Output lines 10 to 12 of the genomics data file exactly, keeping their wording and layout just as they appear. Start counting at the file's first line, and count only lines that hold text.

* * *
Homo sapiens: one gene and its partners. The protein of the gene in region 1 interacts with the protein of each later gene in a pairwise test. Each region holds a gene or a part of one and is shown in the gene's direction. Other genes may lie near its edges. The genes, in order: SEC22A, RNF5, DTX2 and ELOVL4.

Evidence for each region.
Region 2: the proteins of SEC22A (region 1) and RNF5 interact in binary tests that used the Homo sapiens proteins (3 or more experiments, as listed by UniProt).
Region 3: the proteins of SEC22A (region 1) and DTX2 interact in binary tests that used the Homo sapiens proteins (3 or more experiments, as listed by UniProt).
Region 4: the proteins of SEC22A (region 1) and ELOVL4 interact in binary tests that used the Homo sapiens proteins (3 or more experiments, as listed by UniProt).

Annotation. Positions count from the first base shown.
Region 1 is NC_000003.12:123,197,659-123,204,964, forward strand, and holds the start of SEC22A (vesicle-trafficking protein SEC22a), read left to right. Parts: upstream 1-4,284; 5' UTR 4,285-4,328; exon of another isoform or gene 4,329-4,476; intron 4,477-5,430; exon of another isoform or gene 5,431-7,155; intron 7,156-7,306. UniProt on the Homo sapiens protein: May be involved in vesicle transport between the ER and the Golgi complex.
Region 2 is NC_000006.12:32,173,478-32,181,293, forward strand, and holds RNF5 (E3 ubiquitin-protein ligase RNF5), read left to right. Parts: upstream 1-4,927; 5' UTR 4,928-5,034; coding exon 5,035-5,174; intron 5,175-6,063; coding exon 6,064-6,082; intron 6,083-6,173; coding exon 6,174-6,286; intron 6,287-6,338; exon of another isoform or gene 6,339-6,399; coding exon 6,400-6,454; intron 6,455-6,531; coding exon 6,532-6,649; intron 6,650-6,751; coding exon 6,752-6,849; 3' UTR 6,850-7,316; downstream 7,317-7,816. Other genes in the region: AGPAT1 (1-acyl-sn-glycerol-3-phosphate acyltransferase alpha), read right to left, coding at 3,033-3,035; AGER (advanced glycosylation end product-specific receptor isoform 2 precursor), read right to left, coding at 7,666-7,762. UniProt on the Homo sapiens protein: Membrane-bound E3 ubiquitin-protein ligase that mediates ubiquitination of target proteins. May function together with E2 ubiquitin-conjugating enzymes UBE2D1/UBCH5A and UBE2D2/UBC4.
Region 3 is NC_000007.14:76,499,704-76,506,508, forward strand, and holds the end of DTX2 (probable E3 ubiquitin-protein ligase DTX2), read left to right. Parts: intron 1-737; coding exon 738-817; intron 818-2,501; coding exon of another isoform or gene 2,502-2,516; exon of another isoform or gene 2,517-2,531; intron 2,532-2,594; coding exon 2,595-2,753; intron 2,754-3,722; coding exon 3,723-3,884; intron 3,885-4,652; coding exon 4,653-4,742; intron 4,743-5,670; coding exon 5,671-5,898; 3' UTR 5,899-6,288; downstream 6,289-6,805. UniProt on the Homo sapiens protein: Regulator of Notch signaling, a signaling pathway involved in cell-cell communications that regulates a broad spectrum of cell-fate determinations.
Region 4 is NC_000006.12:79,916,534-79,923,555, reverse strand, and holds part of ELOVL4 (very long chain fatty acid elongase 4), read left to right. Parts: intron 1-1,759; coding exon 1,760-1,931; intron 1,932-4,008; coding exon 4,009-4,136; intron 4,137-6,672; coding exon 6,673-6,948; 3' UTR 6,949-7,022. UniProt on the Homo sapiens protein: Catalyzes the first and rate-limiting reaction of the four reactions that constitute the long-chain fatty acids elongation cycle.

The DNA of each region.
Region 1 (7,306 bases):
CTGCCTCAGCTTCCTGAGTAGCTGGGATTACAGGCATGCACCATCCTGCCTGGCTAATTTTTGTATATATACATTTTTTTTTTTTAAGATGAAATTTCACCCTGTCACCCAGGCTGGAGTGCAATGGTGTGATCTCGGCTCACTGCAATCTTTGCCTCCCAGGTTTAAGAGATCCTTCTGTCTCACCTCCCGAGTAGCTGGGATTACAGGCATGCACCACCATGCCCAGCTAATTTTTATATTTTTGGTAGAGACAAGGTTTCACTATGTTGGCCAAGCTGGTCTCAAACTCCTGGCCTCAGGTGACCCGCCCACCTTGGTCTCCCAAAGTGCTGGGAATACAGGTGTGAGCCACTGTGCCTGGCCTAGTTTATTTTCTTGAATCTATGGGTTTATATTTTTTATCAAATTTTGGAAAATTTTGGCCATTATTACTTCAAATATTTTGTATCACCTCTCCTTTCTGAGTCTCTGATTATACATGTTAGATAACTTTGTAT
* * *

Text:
Region 4 is NC_000006.12:79,916,534-79,923,555, reverse strand, and holds part of ELOVL4 (very long chain fatty acid elongase 4), read left to right. Parts: intron 1-1,759; coding exon 1,760-1,931; intron 1,932-4,008; coding exon 4,009-4,136; intron 4,137-6,672; coding exon 6,673-6,948; 3' UTR 6,949-7,022. UniProt on the Homo sapiens protein: Catalyzes the first and rate-limiting reaction of the four reactions that constitute the long-chain fatty acids elongation cycle.

The DNA of each region.
Region 1 (7,306 bases):